My wife has made a new friend from work. A chassidish woman from Boro Park.
It’s a very interesting relationship. Because on one hand, this woman has very limited interaction with the non-Chassidish Jewish world (in Israel, Chassidim and non-Chassidim are constantly interacting with each other as compared to the US), so in turn, she had certain stereotypes of non-Chassidim. My wife has Chassidish friends here, but not in Boro Park, so, my wife as well had certain stereotypes about Chassidim there. Most of them are not even negative. For example, she was translating every Yiddish word she used for my wife, thinking non-Chassidim don’t know basic Yiddish words.
What they both DO have in common, is an open mind to learn, and the desire to grow.
Rav Shimshon Refoel Hirsch, wrote “The Sixteen Letters," fictional letters between two friends, one frum, one no longer frum, and their views on Judaism. I think my wife and her new friend are writing “The Sixteen Emails," which not only talk about some of their differences, but on how much they have in common, and more importantly, what are the proper ways of growth. It’s interesting, but they both agree, since they have never met each other, and chances are may never meet, they can both be open with each other in ways they cannot be with others. It’s also interesting seeing each side break down the stereotypes of the other, and seeing the open honesty in learning from the other how to grow and raise a growth-oriented family.
Her husband had a sponsored trip to Europe a few weeks ago and put in a little extra money to come to Israel first for a few days. He went to Meron for Shabbos, but on the way, he wanted to stop off with a little package from his wife to mine, and also to thank my wife personally for the relationship, and how much his wife appreciates it.
So, if two women, with two COMPLETELY different backgrounds can make friends with each other, well, there’s a lesson here. When people are growth-oriented, they can push what they THOUGHT aside, and learn many new things instead.
On to Torah!
Most of the time, we don’t “feel” the Three Weeks or Tisha B’Av. A few years ago, we had a war here in Gaza with rockets landing in half of the country and the other half on the brink of it. That brought some “feelings," but it had nothing to do with Tisha B’Av. We don’t feel something that we've never experienced. When we read history books, we understand that during the time of the First Beis HaMikdash, the Jewish people were at their zenith. Good. But what exactly does that mean? We cannot understand it, since it’s something that we have never experienced.
Rav Pincus explains that there were three times that Hashem was the "groom" of the wedding and man served as the "headwaiter." One was Adam and Chava before their initial sin. They both had everything they needed, spiritually and materialistically. If you were to ask Adam if he was the "groom of the wedding," he would reply, “No, I’m just the headwaiter here." Then came the Yetzer Harah and said, “Eat from the Tree of Knowledge, and YOU can be the groom just like Hashem!”
Adam’s sin was that he was saying, “Could You please move over? You’re not the groom anymore. From now on, it’s me. The whole world revolves around me, and is meant to serve me. And You, Hashem, are the Headwaiter."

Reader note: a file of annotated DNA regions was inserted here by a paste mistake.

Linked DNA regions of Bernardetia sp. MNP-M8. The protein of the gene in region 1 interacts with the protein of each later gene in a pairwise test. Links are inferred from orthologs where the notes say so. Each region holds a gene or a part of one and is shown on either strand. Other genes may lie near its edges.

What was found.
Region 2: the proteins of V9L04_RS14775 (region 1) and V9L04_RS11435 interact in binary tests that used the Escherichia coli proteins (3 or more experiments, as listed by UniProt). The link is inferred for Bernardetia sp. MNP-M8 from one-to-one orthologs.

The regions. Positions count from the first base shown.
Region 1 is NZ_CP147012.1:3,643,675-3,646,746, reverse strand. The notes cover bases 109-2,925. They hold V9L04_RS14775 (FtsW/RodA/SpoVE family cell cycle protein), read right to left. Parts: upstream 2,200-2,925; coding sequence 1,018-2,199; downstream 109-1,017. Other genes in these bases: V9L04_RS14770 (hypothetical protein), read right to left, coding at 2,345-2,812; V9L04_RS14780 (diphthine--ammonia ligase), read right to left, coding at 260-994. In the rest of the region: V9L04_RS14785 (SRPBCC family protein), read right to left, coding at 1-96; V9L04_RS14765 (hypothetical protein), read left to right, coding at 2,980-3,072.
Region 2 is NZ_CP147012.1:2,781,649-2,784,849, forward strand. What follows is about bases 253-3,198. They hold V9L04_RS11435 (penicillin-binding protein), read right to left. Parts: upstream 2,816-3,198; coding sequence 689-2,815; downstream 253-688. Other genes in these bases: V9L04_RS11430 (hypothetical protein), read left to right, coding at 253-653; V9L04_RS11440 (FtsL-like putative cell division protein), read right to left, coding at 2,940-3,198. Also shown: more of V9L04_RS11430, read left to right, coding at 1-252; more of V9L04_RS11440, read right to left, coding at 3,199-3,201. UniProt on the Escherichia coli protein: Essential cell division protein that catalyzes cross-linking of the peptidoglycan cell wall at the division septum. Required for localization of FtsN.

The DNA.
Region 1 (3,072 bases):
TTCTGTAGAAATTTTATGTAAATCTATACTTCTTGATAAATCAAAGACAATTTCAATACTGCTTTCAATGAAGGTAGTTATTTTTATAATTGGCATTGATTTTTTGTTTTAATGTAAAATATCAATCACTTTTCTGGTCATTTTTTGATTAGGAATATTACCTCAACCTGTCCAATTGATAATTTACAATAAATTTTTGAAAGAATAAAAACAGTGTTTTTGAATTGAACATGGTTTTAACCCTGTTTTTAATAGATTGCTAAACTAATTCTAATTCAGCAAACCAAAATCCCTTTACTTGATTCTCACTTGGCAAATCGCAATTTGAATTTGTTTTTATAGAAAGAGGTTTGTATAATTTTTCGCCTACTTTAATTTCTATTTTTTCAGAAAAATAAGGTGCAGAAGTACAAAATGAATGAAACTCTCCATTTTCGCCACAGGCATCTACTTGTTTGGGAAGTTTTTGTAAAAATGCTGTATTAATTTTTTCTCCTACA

At that point, man became the center of the world, instead of Hashem. And the results were devastating. Not so much as a punishment, but as a simple result.
When a rich man makes a wedding, the wedding is something we cannot imagine! Forget cakes! There are courses and courses of fresh meats and vegetables. Wines and drinks. Flowers and music. Yet, the poor man, when he makes a wedding? Plastic plates and chicken that breaks the forks when you cut it.
When Hashem is the groom, the wedding is on Hashem’s level. Everybody receives only the best. When man is the groom, then the level of the wedding is moved down to the level of man: disease, poverty, sickness.
Before Adam’s sin, before the sin of the Calf, and during the first Beis HaMikdash, Hashem was the center of the world. Hence, the world was on Hashem’s "level." After man took center stage, the level was lowered.
When we say to Hashem “move over," He does, but the natural results will be devastating.
Rav Pincus once saw an article describing how spiders eat flies. The researcher said, that if we would understand how cruelly the spider ate the fly, the Nazi’s wouldn’t look so bad, yet nobody criticizes the fly. Why? Because that’s it’s nature. Flies eat spiders. Nazi’s kill Jews. It’s all natural.
So when, in the later 1800s and early 1900s, the Jewish world said to Hashem, “Man is the center of the world! Our scientific and humanistic educations are allowing us to attain unprecedented heights. Hashem, move over!” Hashem simply "shrugged" and moved over. And then, nature took over, and Nazis killed Jews. Then we turn around and say, “Where was G-d”???
It is unfortunately natural for us to look at davening and mitzvos as "prices to pay" to the Headwaiter, Hashem, so he will give us good in this world. We daven for Hashem for good health, happy children, and good income. In turn, we expect that he will give it to us. However, even while we do these mitzvos, our mentality is, “Look, I’m davening to you. I’m doing this or that mitzvah. In exchange, please give me…” So, in truth, we are still the center of the world.
By switching our mentalities and saying, “Hashem is the groom, and we are to serve Him,” then things really will change. When He takes the center and we understand our position in this world, then as a result (not so much a reward, but a result), the standards of the world, spiritually and materialistically speaking, will go up. What will bring Moshiach? When we start to make Hashem, instead of Man, the center of the world.
Have a great Shabbos!